“When I was doing a 9-5 job, I was depressed in terms of going into a job that I didn’t want to do and put on a persona that I didn’t want to put on. I started reading up on how to be a more positive person – like name 21 things that you’re thankful about every day. I started doing exercises, and I found that music became therapeutic for me.”
Q: What can we expect from your debut project, Mama.
“The first half of Mama is so dark. Once you get to the end it turns into a euphoric stage and the music sounds brighter. Just being sad, ironically, I learned to be really happy after that. People take happiness for granted and don’t live in the moment… That’s where that peace comes from; that inner child and I really feel like a child again.”
Q: It’s interesting to see a 25 year old who still has a motive to keep a part of their childhood together.
“When we were children we had all the imagination and creativity in the world. It’s growing up and realizing what life is. Life sobers you.”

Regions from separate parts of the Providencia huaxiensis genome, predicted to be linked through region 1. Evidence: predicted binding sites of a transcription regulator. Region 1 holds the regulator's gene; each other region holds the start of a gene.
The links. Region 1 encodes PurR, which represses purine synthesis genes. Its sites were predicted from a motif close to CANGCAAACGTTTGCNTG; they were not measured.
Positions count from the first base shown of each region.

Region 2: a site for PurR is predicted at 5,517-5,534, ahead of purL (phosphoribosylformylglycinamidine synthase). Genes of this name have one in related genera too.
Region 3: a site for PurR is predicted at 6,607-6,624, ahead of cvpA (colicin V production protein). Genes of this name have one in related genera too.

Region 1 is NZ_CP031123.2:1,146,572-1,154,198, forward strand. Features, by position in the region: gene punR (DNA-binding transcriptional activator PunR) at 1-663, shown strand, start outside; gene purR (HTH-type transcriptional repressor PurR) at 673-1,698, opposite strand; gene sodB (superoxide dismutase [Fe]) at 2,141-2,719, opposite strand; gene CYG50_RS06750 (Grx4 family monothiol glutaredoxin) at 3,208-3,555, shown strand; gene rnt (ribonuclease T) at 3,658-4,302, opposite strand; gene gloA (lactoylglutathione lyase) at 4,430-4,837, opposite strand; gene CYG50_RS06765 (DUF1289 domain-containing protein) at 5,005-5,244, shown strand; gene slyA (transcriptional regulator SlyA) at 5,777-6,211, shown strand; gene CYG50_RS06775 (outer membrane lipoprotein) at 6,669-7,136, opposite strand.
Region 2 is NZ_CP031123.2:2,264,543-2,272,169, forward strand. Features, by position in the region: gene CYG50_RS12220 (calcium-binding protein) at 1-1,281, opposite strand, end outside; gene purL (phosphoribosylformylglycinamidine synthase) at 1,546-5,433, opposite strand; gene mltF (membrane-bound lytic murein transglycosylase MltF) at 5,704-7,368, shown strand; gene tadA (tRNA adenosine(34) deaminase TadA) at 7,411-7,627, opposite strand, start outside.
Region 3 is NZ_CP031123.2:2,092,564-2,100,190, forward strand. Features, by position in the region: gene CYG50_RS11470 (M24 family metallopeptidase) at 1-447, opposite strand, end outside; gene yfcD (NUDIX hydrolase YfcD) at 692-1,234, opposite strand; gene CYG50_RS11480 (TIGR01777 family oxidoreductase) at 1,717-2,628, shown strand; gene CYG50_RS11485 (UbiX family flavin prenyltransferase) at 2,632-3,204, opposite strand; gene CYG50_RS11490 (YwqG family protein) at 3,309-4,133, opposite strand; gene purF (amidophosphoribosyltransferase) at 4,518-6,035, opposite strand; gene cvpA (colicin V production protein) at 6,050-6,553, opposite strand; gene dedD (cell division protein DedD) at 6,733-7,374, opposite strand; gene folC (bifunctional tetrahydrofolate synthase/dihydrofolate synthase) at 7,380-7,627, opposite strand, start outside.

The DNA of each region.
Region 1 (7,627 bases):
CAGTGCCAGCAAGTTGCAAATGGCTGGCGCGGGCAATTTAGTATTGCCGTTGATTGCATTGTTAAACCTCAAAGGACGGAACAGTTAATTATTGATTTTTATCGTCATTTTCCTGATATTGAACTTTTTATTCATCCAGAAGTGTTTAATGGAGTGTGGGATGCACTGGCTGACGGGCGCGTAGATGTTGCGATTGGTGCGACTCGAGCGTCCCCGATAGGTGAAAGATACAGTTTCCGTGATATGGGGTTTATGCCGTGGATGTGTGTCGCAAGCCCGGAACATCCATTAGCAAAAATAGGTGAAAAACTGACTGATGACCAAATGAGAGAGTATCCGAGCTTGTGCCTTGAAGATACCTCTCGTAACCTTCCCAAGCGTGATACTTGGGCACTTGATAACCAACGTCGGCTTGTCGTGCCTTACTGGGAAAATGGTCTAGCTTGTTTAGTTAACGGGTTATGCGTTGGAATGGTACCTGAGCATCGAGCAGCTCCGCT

Q: What exact role does your mother play in your life?
“She’s the best human being that I’ve ever come across – she’s the foundation of my morals. I keep her in the back of my mind at all times. No matter how much I mess up, no matter how much I do wrong in her eyes, she’s still there with embracing arms… People are so quick to rep their city or their favorite sports teams. I represent my mom.”
Q: What’s one unforgettable moment you have of your mom?
I had her listen to my song “Lawd Please”. I wrote it for my mom and played it for her, and she just broke down in tears. Seeing that song impact her the way it did – I had to tell my mom’s story. I had to tell my story through the eyes of my mom.”
Q: In Mama are you going to rap from the perspective of your mom?
“No. My mom is narrating Mama. There was two months where I would have random conversations with my mom and I would candidly turn my iPhone on Voice Memos. We would talk and I would get her opinions and her wisdom.”
“The intro begins with her talking in and out of Arabic, and that conveys the cultural aspect of where I’m from. So she’s talking, and the song that comes after it will basically convey what she said. There are some things she says in there that I don’t necessarily agree with, but I’m showing her perspective and my own.”
Mama will be released on October 15th.
1. Phay’s Top 5: Young Thug, Future, Kanye West, Ludacris, Young Dro
2. Food Spot: His Father’s Restaurant – Mediterranean Grill – 2126 N Decatur Rd, Decatur, GA 30033
3. Go To Spot: Hookah – Food Therapy
Phay’s Social Media: